In Part I, we saw how conservatives were turning their backs on the moral issue of our time — global warming.
Here we’ll examine the many reasons conservatives should share ownership of this issue. Global warming and its solutions involve issues that are important to conservatives, progressives, Independents and even political agnostics. For example:
National security: "Climate change can act as a threat multiplier for instability in some of the most volatile regions of the world, and it presents significant national security challenges for the United States," 11 retired admirals and generals concluded in a security analysis last April. "The increasing risks from climate change should be addressed now because they will almost certainly get worse if we delay."
Jobs: The global need to reduce greenhouse gas emissions is arguably the biggest entrepreneurial opportunity the United States has known. Billions of the world’s people need access to clean energy, a market of unprecedented scale. Here in the United States, according to an analysis by the Management Information Services in Washington, D.C., energy efficiency and renewable energy can create 40 million jobs by mid-century, at skill levels stretching from entry level to the highly technical.
Competitiveness: Two of the fastest-growing renewable energy technologies today — solar electric cells and wind turbines — were invented in the United States, but we gave up our lead to Japan, Germany and Denmark … and China! We need to get it back. America remains the world’s top innovator; unleashing that talent is a key to our economic security in a post-carbon world. If we want to be the global market leader in green technologies, little steps and tentative leadership won’t do the job. As Sam Walton said in building his business empire: "Incrementalism is innovation’s worst enemy. We don’t want continuous improvement; we want radical change."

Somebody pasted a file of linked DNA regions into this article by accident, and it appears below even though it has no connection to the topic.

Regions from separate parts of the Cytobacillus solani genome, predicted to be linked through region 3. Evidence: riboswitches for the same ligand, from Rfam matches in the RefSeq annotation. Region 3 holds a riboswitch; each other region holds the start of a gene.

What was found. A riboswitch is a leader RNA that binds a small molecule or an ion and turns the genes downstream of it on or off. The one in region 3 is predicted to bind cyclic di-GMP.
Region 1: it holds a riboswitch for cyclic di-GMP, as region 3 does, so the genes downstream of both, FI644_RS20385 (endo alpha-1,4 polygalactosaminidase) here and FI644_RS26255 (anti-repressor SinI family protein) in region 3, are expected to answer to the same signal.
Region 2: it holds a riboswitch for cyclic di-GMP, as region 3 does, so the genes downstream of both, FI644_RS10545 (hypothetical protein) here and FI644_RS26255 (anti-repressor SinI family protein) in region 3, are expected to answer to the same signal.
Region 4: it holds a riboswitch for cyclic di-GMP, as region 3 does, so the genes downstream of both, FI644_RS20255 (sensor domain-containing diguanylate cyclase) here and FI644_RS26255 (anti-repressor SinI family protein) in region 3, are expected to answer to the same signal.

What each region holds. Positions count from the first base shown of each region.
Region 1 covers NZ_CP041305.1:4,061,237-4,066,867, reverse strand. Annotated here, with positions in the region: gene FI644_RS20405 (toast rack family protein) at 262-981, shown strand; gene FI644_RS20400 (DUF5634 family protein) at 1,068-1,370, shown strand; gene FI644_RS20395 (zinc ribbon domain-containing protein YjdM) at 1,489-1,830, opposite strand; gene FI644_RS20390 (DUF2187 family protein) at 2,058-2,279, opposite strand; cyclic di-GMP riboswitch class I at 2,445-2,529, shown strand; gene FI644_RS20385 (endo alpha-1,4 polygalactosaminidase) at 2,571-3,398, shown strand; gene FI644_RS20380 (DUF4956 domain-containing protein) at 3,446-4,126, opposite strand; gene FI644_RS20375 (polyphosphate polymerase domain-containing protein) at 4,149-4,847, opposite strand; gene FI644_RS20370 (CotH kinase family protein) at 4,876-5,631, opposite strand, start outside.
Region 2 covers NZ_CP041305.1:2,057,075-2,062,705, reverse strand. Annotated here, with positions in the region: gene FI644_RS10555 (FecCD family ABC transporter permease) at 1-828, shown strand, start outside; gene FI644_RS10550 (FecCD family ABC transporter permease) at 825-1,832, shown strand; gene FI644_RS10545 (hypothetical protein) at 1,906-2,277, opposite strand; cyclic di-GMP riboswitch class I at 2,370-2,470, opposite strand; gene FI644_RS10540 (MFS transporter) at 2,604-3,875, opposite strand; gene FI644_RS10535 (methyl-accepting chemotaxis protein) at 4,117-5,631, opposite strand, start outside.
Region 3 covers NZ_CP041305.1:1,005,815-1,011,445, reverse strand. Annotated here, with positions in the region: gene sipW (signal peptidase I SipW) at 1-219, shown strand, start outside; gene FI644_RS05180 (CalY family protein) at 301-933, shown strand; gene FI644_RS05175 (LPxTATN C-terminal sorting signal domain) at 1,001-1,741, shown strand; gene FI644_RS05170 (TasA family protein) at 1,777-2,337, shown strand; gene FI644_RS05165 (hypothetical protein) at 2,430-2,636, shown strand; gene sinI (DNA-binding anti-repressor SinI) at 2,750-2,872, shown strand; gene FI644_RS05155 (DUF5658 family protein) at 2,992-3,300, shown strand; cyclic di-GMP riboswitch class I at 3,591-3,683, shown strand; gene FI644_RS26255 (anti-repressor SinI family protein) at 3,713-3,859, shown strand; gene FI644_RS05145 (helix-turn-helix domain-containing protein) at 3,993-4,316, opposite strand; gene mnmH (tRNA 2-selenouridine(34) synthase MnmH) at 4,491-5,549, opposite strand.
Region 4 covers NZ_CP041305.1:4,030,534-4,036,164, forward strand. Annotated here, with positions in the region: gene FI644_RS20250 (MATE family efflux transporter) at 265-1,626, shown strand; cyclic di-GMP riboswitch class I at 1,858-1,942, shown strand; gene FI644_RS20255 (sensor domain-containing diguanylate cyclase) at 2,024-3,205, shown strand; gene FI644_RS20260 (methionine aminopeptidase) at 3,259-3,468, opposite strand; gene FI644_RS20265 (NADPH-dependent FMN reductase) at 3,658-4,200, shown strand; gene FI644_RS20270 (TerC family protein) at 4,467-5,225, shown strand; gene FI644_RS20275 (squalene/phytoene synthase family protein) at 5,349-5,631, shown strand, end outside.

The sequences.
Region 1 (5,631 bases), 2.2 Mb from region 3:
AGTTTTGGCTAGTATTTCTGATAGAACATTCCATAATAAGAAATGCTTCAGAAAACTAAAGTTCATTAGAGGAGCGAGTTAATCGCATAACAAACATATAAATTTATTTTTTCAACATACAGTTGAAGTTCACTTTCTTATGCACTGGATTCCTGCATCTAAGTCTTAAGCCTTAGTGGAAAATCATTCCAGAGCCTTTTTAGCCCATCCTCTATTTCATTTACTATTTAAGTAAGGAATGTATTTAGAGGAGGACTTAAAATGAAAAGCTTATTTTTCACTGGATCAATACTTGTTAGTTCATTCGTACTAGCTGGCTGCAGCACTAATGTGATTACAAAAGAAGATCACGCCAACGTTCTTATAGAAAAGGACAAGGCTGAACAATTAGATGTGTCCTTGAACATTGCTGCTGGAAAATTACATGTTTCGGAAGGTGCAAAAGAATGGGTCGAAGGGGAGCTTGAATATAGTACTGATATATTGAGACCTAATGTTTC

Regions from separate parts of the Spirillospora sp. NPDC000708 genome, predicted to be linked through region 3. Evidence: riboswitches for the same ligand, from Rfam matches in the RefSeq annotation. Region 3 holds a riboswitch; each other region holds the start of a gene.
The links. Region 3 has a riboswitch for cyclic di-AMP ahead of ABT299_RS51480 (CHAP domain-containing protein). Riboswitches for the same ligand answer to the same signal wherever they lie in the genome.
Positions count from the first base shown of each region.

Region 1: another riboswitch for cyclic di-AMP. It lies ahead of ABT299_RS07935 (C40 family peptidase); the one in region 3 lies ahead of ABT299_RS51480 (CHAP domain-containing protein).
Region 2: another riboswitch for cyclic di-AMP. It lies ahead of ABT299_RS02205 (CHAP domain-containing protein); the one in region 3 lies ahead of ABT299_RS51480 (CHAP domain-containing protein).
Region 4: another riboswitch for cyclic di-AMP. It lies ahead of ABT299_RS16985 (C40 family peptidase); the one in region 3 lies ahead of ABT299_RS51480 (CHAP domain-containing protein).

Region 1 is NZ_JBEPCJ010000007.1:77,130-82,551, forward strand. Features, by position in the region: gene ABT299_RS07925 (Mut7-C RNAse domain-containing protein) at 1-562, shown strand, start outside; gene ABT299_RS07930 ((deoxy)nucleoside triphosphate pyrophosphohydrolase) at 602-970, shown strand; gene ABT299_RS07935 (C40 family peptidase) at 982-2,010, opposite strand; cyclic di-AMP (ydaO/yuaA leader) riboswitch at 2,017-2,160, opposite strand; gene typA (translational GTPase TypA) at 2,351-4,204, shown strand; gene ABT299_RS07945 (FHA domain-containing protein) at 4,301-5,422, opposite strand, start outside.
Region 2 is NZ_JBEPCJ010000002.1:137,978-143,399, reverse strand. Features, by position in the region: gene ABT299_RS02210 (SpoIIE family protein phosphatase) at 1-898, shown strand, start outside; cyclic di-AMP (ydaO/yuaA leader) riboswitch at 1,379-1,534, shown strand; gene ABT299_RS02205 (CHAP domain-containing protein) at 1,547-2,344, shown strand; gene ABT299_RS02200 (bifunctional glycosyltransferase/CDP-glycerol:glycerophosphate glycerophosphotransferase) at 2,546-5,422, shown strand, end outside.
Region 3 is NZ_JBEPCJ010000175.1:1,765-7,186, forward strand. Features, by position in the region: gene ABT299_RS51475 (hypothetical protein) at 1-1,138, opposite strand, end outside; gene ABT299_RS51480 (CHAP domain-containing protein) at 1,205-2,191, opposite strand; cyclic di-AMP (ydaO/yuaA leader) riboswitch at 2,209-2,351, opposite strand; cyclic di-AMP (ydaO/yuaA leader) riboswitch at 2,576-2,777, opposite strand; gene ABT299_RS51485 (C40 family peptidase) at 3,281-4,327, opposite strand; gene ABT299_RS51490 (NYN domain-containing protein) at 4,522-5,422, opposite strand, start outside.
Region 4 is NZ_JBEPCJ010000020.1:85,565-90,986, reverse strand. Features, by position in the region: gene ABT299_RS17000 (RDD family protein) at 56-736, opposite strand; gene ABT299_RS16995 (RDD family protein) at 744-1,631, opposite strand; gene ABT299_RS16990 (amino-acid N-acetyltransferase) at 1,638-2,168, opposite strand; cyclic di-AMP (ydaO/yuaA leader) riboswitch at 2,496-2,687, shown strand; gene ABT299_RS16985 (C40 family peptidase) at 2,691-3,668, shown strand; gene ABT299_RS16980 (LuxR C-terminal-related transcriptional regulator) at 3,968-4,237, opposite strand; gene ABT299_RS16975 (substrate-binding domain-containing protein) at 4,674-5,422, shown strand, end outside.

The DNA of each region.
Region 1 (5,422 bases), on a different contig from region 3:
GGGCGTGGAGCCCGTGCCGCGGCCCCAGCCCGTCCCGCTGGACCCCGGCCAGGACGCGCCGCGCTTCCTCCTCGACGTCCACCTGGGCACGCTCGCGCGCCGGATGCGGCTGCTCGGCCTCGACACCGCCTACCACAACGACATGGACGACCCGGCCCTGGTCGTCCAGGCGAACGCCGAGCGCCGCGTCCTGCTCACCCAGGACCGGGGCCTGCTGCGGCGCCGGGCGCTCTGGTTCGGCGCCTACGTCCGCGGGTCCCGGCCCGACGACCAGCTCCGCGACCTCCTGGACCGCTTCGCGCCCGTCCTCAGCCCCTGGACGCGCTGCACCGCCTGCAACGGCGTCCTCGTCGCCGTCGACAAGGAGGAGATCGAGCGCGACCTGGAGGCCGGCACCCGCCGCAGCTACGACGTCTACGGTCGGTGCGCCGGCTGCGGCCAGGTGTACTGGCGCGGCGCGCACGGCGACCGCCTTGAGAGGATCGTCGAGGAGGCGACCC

Conservation: A long-time theme among some progressive Republican leaders has been the need to put "conserve" back into "conservatism." Says Former Speaker of the House Newt Gingrich: "The group that I believe is the future of the American conservative movement and indeed the future of American politics are those who favor a green conservatism." As governor of California, Ronald Reagan got it, too. There is an "absolute necessity of waging all-out war against the debauching of the environment," he said in 1970 as American celebrated the first Earth Day. Since Teddy Roosevelt, presidents of both parties have stated a commitment to the health of the environment and, more recently, the climate.
Freedom: "The real inconvenient truth about climate change," says Republican Gov. Mark Sanford of South Carolina, "is that some people are losing their rights and freedoms because of the actions of others — in either the quality of the air they breathe, the geography they hold dear, the insurance costs they bear or the future environment of the children they love."
Family: As Sen. John McCain (R-AZ) put it to Couric: "Let me put it this way to you. Suppose I’m wrong, there’s no such thing as climate change, we adopt green technologies. Then we’ve just left our kids a better world. Suppose I am right and we do nothing? Then what kind of planet have we handed to our children?"
America’s Obligation to Lead: "The nations of the world must make common cause in defense of our environment," President George H.W. Bush said on Sept. 9, 1989. "And I promise you this: This nation, the United States of America, will take the lead internationally."
The silence from the conservatives running for the GOP nomination (other than McCain) can’t be blamed on a paucity of ideas. Any candidates looking to build a climate platform can turn, among other places, to the Presidential Climate Action Plan — more than 300 specific proposals for the next President to implement during his or her first 100 days. TIME magazine calls it "The Global Warming Playbook."
Many of its proposals could have come from the Republican caucus: $1 billion in incentive awards for breakthrough technologies, small business development as the engine to move technologies to market, an end to energy subsidies that amount to corporate welfare, carbon pricing to put some magic back into the marketplace, and even the elimination of the U.S. Department of Energy in favor of a smaller and more nimble agency.
Back in 2005, before they threw their hats in the ring for the presidency, McCain and Clinton made a joint visit to Alaska to witness the effects of climate change first hand, sending the signal that this is an issue that both parties should embrace.
So far, the rest of the GOP’s presidential hopefuls are avoiding the embrace. Freedom, morality, competitiveness, a healthy economy, national security — they all are traditional conservative issues. They also happen to be climate-action issues. Do conservatives really want to give them up for adoption?